To Ultramarine or Not to Ultramarine

Ultramarine blue jar of paint

“Really? Who doesn’t use Ultramarine Blue! I never knew anyone who doesn’t consider it a staple. Intrigued! Is there a reason?” — S.B.*
(*In response to my previous blog post in which I said, right at the end, that I almost never use ultramarine.)

Well, you do now. <cue: smile>

I really, truly, genuinely, rarely use ultramarine. I definitely don’t consider it a staple. As to the reason why: I simply don’t like it enough.

If used unmixed, it’s instantly recognisable; you look at a painting and tick the mental “that’s ultramarine” box. It’s a learning-towards-brash bright, brilliant blue. It’s not a sea blue. It’s not a sky blue. It’s not a river blue. It’s not deep-dark shadows blue. It’s the blue of fabric, of Virgin Mary’s dresses, not landscape.

It’s not that I don’t have any, or haven’t tried it. I have it, and occasionally try it again because I know so many people love it. But as you can see, I’ve not used much.

Cennino Cennini, the 15th century Italian artist who wrote on the techniques of the great masters in The Craftsman’s Handbook, describes ultramarine as “illustrious, beautiful, and most perfect, beyond all other colours”. [He was writing about genuine ultramarine, of course, created from lapis lazuli, not French ultramarine, a pigment invented in 1828 by the colourmaker Jean-Baptiste Guime (no prizes for guessing what country he lived in).]

What blue is my favourite then? It used to be Prussian blue, but phthalo turquoise may well have moved into that spot. Prussian is still my go-to dark blue and stormy-sky blue. I also use phthalo blue (I love its staining quality), cerulean blue, cobalt teal. In some seascapes I use every blue I’ve got, and that includes ultramarine. But it’s rarely a starting point blue.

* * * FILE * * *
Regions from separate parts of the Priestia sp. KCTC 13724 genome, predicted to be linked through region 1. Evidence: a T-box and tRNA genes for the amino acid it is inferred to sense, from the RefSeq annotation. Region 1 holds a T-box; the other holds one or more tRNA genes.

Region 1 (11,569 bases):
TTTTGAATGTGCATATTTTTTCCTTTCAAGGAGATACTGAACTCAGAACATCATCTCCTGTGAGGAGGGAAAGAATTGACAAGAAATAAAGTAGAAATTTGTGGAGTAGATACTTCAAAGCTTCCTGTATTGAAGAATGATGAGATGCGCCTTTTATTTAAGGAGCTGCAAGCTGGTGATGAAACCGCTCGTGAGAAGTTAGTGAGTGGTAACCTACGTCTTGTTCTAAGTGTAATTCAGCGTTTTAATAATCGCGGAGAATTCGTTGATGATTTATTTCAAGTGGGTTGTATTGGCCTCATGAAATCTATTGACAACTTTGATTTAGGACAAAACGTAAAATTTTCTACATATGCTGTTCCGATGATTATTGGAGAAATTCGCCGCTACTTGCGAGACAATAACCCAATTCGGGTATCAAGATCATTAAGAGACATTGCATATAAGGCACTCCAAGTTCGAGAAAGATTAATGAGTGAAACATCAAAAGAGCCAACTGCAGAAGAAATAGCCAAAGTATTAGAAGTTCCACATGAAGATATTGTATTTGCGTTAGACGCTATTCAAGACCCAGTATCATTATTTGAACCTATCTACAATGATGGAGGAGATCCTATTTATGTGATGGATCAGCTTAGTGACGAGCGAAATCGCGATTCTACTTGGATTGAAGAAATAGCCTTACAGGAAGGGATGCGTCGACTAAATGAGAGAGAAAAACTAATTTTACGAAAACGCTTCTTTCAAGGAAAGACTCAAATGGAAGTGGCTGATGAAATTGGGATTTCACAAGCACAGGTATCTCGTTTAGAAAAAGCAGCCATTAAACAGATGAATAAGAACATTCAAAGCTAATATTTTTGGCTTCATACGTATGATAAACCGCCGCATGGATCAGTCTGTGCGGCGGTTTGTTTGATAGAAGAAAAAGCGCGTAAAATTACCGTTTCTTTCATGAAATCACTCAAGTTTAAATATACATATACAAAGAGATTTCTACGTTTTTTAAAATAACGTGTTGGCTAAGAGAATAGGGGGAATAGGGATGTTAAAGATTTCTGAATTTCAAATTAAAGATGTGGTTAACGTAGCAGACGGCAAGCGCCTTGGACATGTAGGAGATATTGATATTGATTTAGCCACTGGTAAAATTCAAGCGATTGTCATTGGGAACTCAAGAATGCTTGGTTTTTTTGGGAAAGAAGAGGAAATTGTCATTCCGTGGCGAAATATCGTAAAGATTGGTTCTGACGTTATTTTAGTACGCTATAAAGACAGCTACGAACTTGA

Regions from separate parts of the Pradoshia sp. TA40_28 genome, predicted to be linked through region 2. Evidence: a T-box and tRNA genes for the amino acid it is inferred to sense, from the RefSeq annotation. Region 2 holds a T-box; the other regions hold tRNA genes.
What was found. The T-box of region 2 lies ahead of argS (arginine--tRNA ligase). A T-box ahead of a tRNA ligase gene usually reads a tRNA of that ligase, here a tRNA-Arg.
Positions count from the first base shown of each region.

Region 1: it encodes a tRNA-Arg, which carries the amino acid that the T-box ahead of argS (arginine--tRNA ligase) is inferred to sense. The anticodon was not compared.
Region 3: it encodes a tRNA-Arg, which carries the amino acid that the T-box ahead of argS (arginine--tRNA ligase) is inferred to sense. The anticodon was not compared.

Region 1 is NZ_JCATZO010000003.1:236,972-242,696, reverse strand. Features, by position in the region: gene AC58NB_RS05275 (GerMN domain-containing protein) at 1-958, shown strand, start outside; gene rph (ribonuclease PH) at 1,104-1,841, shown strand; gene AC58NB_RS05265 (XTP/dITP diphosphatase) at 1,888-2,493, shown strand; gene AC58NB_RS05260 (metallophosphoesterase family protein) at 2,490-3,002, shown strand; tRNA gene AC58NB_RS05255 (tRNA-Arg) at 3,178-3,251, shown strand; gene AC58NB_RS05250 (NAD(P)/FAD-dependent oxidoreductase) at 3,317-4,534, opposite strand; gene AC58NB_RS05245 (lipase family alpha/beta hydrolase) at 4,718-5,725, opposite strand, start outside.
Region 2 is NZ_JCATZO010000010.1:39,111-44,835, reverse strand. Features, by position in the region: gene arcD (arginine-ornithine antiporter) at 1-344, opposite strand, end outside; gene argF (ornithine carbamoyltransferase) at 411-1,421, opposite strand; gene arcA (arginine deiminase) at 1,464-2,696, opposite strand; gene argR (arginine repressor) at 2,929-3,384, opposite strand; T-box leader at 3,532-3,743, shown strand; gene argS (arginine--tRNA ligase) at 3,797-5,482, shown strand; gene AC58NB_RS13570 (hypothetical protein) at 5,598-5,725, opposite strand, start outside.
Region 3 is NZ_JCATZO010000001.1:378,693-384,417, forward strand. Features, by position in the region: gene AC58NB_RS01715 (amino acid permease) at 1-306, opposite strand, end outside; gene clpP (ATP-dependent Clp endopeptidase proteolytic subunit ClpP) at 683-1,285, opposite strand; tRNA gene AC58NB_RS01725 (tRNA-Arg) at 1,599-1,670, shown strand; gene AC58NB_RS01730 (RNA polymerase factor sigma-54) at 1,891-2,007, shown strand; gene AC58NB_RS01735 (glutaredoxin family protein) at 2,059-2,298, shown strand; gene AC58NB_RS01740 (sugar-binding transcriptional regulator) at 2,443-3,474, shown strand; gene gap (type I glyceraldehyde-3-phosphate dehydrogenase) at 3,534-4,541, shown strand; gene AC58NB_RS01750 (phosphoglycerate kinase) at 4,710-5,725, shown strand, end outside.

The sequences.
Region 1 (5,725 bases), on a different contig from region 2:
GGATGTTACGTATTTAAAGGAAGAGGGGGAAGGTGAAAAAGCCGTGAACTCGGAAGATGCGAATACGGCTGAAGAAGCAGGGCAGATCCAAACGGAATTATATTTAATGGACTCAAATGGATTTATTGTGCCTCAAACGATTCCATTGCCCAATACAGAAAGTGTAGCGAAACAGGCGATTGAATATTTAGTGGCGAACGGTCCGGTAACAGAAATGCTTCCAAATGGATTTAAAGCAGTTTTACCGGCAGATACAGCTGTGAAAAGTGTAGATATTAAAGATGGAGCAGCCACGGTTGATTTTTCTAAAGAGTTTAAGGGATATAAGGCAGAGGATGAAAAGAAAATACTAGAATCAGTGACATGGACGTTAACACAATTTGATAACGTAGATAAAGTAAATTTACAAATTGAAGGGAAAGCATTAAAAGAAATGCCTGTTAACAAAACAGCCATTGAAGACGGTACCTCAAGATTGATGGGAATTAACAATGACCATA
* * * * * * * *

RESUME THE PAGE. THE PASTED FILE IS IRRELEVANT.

Prussian blue jar of paint
Could I live without ultramarine? Most likely. Though it feels almost sacrilegious saying so down: my least-favourite blue is ultramarine. And now I have I’m feeling guilty for not loving it enough, and might just have to try painting and mixing with it once again to see if I can’t love it a little more.

What’s your favourite and least favourite blue? Post a comment below and let me know.

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6 Replies to “To Ultramarine or Not to Ultramarine”

  1. WAY too granular for the kind of painting I prefer to do. Just got a tube of Indanthrone Blue and am anxious to try it out. LOVE prussian blue the best for dark blues

  2. Oh I would love to see the sea and sky where you live! I am sure it is beautiful. I live out west USA in the mountains, and I have to say the the higher you go the more the sky is ultramarine blue straight up, that is. Our family all marveled that it was in the photos. I believe the air is thin. Long ago I lived in California on the coast and sometimes the sky was perrywinkle. But they have a lot of coastal fog too which alters the air with water. I love your articles!
    B B

  3. There are so many colors of blue…and names for blues… blue is my favorite color, the color of my eyes… my least favorite is primary blue…the crayon blue that comes in the basic crayon box. It is not a natural color…I find it irritating. My favorite blues range in the navy blue/royal purple range with a close second being in the darker turquoise/teal group. I rarely use any paint straight from the tube, I always mix it to my personal taste… as always, very interesting…

  4. I have to admit that I do not have many blues in my watercolor palette. I kind of like all of them; but, I think I like Mayan Blue Genuine from Daniel Smith the best. It has a wide range of values from very light to quite dark. If I used oil or acrylic paints, I wonder if my favorite would be different? I don’t really have a least favorite blue since I tend to use all of them at various times, depending upon my mood and/or what the paints say to me.

  5. Pthalo Blue and cobalt blue are the two blues that I find myself using the most in the last few years. I used to use a lot more ultramarine Blue and Prussian Blue. I have just moved to the Canadian west coast from the Canadian prairies, so I wonder if I will switch blues again?

    Jude

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